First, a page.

May 30 2013
Good News for Mom: Some Short Cuts Don’t Short-Change Kids
Carrie L. Lukas
One of the biggest challenges that moms face is navigating the expectations game. After seeing friends’ pictures of nut- and berry-filled spinach salads and homemade vegetable ravioli on Facebook, it’s easy to feel guilty for offering my kids yet another bowl of noodles with frozen peas and carrots.
That’s why I was happy to read this piece in the New York Times on all the studies confirming that canned and frozen fruits and vegetables are just as nutritious as fresh ones. In some cases, the packaged produce was found to be even more nutritious because it was preserved at peak ripeness, while fresh produce degrades during transport from the fields to the market to your refrigerator.
This is a welcome reminder to time- and cash-strapped parents that we shouldn’t assume that all short cuts short-change our families. Fresh fruit and vegetables are great, of course, but sometimes, as a parent, it seems that there can be a sort of fetish around fresh foods and that to use anything else is a failure. The facts tell us otherwise.
Unlike many of the moms I know, I don’t enjoy cooking or even preparing food. It’s a chore to me, just like folding the laundry and doing the dishes. I do it because I have to. The idea that only garden-picked spinach and peaches plucked straight from the tree are healthy enough makes me want to give up. That’s not the message we should be sending parents.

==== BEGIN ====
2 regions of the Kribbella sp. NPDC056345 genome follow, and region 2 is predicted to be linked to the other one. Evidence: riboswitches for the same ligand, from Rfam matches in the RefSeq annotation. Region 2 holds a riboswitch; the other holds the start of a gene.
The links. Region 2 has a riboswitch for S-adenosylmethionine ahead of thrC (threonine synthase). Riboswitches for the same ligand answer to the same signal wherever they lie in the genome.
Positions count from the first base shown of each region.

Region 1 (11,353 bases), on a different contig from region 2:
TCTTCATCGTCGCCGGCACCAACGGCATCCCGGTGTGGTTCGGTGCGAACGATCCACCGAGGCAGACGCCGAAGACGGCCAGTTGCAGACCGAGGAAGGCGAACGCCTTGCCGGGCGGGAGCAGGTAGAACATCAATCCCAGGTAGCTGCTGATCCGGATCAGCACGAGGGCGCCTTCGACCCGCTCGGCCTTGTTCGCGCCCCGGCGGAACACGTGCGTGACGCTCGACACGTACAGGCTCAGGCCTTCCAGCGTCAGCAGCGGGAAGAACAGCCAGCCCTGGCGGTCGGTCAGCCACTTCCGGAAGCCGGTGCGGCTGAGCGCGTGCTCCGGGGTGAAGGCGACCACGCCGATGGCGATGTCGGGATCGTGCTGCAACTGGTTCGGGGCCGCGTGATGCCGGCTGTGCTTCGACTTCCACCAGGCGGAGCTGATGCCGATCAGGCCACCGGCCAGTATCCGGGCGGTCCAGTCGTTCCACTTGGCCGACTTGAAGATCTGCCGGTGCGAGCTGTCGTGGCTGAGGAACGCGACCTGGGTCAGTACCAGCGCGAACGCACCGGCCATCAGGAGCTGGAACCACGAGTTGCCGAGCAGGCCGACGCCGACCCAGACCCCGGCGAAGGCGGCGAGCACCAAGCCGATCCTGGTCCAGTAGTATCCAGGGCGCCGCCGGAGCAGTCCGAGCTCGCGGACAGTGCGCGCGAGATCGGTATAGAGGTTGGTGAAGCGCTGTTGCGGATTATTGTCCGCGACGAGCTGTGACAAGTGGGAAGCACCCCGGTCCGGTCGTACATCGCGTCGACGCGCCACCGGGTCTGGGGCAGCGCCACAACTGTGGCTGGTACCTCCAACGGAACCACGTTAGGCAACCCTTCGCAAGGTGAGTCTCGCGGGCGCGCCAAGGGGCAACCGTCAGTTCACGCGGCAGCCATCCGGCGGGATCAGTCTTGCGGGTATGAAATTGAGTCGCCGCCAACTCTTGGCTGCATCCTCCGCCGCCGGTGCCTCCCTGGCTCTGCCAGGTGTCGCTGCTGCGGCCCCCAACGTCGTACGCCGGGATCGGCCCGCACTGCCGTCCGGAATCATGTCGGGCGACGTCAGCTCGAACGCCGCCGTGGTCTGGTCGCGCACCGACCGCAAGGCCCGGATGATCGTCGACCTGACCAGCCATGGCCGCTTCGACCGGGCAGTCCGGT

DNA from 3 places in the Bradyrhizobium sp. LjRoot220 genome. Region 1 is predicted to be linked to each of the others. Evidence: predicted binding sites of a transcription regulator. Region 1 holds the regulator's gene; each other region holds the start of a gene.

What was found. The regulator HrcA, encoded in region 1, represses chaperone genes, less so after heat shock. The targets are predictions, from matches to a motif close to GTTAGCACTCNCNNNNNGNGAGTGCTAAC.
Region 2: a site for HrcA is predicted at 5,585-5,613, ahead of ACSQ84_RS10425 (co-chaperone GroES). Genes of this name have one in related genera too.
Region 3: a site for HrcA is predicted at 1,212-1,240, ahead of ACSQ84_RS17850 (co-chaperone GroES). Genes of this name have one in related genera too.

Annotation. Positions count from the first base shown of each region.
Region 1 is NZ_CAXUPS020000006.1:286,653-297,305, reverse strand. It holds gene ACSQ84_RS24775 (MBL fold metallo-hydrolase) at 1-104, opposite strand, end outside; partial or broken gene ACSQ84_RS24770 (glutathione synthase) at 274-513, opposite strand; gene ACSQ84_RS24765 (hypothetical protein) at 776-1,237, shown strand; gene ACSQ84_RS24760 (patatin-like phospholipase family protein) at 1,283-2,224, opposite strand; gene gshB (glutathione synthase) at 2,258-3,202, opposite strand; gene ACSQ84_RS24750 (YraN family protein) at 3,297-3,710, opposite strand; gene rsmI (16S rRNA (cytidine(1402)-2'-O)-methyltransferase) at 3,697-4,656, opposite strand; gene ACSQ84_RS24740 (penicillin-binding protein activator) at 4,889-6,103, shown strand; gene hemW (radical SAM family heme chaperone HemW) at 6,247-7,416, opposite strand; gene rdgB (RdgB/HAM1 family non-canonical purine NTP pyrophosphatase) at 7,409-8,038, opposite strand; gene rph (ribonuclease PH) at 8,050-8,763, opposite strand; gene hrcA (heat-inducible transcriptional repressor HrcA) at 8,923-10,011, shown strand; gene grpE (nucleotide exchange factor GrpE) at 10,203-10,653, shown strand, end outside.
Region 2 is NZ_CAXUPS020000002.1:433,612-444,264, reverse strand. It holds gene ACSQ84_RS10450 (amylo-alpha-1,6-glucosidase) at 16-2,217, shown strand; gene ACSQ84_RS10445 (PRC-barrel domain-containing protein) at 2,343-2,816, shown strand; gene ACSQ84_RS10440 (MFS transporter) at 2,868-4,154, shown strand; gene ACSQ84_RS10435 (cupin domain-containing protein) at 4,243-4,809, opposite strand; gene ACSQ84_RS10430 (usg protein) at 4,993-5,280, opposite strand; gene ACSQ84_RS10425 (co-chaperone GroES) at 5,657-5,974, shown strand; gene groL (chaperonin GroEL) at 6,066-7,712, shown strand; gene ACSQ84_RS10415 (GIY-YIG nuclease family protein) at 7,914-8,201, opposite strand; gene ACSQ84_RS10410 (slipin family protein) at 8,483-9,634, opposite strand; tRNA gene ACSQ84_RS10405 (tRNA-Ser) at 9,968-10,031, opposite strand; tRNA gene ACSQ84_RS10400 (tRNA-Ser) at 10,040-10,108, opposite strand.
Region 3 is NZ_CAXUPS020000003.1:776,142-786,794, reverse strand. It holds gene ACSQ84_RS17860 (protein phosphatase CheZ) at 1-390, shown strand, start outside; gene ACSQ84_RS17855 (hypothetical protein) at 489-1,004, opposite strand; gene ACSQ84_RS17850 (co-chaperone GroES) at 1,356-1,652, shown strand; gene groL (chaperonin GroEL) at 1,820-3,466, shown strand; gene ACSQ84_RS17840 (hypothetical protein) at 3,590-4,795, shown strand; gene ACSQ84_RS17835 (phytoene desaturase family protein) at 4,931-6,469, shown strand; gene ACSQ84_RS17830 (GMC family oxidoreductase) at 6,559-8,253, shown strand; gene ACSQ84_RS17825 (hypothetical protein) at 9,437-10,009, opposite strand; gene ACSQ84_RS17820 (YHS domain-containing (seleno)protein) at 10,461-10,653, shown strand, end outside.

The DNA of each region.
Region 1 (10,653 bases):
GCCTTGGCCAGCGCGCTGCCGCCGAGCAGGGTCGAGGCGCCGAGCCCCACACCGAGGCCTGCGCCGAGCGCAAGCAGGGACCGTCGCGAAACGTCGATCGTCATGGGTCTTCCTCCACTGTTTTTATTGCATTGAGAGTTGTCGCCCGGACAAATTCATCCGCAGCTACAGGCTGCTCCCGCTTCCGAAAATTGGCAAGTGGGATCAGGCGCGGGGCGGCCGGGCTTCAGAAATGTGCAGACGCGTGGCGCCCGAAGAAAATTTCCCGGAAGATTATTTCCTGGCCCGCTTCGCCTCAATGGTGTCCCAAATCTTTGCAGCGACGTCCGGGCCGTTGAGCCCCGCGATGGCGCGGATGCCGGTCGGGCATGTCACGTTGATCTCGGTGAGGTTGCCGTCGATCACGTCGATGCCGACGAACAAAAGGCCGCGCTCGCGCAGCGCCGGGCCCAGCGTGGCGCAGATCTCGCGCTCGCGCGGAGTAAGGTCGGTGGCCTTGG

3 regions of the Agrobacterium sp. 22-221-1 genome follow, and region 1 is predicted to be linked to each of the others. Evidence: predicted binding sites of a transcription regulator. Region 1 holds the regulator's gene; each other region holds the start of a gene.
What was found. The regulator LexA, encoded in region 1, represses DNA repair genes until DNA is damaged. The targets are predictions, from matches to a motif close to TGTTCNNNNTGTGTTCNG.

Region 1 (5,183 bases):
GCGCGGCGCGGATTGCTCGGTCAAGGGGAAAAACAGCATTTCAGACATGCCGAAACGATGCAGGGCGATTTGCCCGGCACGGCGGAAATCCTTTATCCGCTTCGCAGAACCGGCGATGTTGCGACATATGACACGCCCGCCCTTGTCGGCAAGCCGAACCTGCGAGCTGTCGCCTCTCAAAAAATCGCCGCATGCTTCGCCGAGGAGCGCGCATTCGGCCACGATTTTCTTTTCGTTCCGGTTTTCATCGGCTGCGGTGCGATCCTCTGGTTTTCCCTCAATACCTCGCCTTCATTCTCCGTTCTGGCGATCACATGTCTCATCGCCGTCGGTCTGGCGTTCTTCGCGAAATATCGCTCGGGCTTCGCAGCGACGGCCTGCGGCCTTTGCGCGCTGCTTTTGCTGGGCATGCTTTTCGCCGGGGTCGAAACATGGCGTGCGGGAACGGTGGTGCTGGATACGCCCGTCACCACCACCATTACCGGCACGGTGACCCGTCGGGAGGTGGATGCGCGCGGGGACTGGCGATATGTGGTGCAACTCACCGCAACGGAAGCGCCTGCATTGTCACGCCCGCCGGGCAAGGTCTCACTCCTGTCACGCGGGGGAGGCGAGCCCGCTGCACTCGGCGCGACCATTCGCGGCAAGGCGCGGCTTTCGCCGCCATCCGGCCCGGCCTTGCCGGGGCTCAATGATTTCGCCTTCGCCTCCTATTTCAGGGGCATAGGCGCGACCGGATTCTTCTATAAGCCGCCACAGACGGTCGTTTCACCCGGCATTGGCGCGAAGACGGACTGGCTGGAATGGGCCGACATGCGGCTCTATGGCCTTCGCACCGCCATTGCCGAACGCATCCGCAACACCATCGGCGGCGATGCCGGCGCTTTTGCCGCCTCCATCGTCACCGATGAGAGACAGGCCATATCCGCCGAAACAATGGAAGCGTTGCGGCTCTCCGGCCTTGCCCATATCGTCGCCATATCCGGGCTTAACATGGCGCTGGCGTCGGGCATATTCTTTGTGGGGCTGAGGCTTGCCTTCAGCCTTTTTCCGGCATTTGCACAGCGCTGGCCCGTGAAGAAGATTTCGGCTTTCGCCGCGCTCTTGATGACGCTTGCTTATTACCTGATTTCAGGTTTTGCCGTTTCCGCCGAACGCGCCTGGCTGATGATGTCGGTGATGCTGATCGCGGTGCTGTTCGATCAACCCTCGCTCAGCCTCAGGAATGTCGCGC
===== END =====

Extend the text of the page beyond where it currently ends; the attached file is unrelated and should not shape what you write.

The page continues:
Parents ought to hear that they are doing their job of providing healthy food to their kids even when they use frozen and canned products (so long as they pay attention to see if anything has been added to them). All the food nannies out there who are searching for ways to cajole Americans — through regulations, taxes, and taxpayer-financed marketing campaigns — to eat healthier should keep this in mind. Rather than making providing health food seem endlessly complicated, it would be nice for them to remind parents that the cheap frozen vegetable section in their local big-box grocery store can play as much of a role in a healthy diet as their local organic market.
That’s assuming, though, that the food nannies real purpose is to help people be healthier. Is it?
Carrie Lukas is the managing director at the Independent Women's Forum.